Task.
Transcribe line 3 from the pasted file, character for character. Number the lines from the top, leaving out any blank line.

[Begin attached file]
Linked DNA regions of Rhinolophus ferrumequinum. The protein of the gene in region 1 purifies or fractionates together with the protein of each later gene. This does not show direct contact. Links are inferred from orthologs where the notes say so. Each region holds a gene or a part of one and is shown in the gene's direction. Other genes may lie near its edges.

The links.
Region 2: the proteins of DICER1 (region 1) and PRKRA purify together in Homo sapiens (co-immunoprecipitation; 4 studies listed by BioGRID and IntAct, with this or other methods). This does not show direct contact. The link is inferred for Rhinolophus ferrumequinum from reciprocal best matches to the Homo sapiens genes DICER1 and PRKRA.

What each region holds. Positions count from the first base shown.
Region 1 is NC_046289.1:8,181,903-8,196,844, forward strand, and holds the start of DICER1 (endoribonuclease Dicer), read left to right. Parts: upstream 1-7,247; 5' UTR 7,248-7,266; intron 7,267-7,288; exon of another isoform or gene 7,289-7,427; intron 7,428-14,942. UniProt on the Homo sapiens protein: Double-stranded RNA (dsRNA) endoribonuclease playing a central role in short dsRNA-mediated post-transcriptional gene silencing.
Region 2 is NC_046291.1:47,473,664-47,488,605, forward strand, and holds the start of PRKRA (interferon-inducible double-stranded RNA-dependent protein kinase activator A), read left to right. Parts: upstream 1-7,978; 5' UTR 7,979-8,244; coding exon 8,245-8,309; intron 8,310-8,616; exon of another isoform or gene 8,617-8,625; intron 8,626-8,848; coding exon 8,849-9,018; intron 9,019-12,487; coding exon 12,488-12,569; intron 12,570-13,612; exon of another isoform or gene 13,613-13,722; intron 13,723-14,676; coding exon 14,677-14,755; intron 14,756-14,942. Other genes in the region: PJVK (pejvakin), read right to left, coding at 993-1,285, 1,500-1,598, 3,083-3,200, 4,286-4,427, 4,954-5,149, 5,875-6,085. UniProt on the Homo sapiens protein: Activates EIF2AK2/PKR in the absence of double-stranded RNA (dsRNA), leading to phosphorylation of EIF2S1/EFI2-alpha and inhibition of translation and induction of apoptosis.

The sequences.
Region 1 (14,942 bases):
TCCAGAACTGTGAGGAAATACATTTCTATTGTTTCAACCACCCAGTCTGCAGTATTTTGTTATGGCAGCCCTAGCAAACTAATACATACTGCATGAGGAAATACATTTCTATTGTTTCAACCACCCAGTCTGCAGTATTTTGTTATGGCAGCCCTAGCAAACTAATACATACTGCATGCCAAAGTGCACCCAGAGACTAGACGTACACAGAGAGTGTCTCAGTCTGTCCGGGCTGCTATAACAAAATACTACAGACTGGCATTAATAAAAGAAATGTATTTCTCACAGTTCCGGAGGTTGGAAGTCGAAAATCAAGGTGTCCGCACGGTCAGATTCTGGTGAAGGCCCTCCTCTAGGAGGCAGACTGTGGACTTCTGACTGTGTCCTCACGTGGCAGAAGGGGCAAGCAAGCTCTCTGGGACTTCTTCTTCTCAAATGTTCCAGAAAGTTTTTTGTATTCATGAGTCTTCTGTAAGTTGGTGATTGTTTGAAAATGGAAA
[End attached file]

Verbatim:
Region 2: the proteins of DICER1 (region 1) and PRKRA purify together in Homo sapiens (co-immunoprecipitation; 4 studies listed by BioGRID and IntAct, with this or other methods). This does not show direct contact. The link is inferred for Rhinolophus ferrumequinum from reciprocal best matches to the Homo sapiens genes DICER1 and PRKRA.